Doctor Harold Majolica and the Student

September 4, 2012 at 7:31 pm (Doctor Majolica, Uncategorized) (, , , , , )

My hands can reach a range of 17 semitones on a standard piano keyboard. This makes me an awful teacher, especially for children. Mrs Susumu had hired me to teach her daughter mostly as a charitable favour. We’d known each other for a few years now; I’d nursed the family cat more times than I could remember and her gratitude, along with her respect, somehow remained untarnished after the incident which threatened to revoke my licence.

Mrs Susumu had two children. Jeri the rebel, a bright boy given up long ago to a world of mud, k-nex and plastic pistols; then there was Mimi, a reserved, thoughtful child who was dull even for an eight year old. The pay was generous, and our first lesson a success. Mimi had a reasonable ear for a girl her age and already had some idea how to read treble clef. That opening lesson I reserved totally for gauging the girl’s confidence and understanding of the instrument. She knew a few scales and nursery rhymes. I’d guess that she would have done a little better in that initial lesson had she not been so nervous about me, such a large, bedraggled crow, perched next to her. But Mrs Susumu seemed pleased; she rang the next evening and assured me that Mimi was already excited about next week’s lesson.

Six days later Miss Mimi was running from the study bawling, face covered in hot tears and bubbling snot. She didn’t say what was wrong, she didn’t scream for her mother; she just ran wailing, utterly horrified. I stood in the doorway awkwardly. I wanted to comfort her but this shaggy mass of hands and feathers is the last thing she wants near her right now.

I had been taking her through the F major scale. She knew the notes, but kept trying to play it too fast and stumbled every single time. Half way through a particularly broken attempt I reached out for her wrist, indicating that she should pause. As my bony blue fingers touched her skin for the first time I felt an involuntary twitch. Her fingers left the keys and she looked at me. Blank, brown little eyes. So I showed her the scale once more, being sure to demonstrate how the slower rhythm helps the fingers find the correct keys. Mimi doesn’t listen. Mimi looks down at my spindly hands, dislocating and contracting alarmingly as they find every key in the two octave scale. As her face cracked from lip-nibbling discomfort to open, weeping horror I looked down at my own hands; they were almost translucent, and hideously contorted. Like the mutilated hands of a corpse which, with a sigh, I realised was just what they were. I knotted my fingers as I watched Mimi waddle from the room in tears.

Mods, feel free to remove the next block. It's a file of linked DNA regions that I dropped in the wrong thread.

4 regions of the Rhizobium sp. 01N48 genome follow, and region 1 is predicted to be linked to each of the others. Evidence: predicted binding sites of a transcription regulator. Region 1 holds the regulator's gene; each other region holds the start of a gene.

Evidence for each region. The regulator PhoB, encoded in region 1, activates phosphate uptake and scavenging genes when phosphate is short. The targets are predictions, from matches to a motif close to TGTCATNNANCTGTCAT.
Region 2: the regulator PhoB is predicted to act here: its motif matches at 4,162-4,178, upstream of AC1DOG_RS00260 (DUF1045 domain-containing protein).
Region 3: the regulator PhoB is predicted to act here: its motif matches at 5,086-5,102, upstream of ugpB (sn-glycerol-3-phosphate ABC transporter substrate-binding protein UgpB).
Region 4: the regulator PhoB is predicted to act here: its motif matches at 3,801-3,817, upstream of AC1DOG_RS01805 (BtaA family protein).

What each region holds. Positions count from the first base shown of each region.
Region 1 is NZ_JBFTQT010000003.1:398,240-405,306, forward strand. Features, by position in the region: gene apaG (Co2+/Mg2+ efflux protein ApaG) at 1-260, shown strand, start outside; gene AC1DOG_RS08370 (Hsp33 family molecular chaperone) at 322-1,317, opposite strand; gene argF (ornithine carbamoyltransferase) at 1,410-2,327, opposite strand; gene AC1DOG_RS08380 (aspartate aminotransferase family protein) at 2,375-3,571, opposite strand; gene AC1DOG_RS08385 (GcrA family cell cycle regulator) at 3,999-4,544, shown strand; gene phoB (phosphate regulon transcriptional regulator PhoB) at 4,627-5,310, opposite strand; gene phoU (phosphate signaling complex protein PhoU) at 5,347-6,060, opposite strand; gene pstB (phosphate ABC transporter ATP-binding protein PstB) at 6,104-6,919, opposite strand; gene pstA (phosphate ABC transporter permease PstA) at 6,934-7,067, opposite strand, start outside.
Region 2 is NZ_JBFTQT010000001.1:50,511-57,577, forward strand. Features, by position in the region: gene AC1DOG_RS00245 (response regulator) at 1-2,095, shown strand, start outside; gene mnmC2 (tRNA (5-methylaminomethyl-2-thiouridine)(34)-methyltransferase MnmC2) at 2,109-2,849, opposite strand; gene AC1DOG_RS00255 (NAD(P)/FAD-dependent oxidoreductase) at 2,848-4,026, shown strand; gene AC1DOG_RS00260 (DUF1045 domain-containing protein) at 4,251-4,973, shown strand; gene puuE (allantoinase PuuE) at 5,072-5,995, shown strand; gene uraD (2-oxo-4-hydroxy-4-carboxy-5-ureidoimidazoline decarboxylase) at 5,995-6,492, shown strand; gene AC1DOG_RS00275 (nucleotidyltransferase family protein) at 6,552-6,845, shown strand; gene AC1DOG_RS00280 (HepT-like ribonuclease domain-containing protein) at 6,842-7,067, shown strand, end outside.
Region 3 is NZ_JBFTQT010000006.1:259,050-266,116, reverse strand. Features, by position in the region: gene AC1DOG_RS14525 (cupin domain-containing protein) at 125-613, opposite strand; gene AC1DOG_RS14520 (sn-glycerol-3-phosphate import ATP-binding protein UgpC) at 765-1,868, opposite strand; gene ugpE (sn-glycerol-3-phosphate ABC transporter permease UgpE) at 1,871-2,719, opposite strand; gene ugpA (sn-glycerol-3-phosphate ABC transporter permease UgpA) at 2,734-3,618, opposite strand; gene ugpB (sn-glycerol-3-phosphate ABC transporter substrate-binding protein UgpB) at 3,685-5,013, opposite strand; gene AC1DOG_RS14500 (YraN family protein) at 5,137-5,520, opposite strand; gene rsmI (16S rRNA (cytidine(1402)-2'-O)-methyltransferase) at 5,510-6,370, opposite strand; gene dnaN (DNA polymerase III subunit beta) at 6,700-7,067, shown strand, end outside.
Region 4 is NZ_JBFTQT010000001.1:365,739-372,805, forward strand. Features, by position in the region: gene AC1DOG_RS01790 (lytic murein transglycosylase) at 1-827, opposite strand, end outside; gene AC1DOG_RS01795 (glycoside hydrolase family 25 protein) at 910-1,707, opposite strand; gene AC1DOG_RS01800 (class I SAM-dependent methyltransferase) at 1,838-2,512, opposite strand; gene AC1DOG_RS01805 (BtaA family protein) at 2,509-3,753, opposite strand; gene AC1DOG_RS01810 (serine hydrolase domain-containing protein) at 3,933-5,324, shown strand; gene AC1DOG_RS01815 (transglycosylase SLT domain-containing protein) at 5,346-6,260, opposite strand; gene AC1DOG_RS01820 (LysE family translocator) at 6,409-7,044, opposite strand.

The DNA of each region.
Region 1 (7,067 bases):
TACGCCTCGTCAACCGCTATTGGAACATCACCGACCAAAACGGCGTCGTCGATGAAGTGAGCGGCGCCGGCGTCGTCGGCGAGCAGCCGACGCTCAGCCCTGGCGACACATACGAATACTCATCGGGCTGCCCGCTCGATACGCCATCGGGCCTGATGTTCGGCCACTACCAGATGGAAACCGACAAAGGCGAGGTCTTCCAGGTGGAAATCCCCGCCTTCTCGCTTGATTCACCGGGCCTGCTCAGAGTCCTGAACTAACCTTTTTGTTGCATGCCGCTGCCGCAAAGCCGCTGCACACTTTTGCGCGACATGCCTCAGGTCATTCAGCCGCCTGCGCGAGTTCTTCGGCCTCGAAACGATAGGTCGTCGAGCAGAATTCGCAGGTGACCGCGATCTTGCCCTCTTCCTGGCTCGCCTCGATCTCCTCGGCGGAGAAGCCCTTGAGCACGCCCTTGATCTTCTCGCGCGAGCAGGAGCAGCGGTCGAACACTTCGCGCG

I could hardly believe it, but Mrs Susumu wants me to come back. She suggests that we leave a week or two for her daughter to recover, but she wants to keep me in her employ. I’m flattered, but deeply embarrassed. I tell her no. I don’t think Mimi’s going to want to be in the same room as me again. More than ever I long for my own study in Furrington Wood, but plenty of the animals there would be more scared of me than Mimi was. With good reason too, for the most part – but that’s a story for another time.


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Doctor Harold Majolica and the Sideshow

August 30, 2012 at 11:09 am (circus, Doctor Majolica) (, , , , , )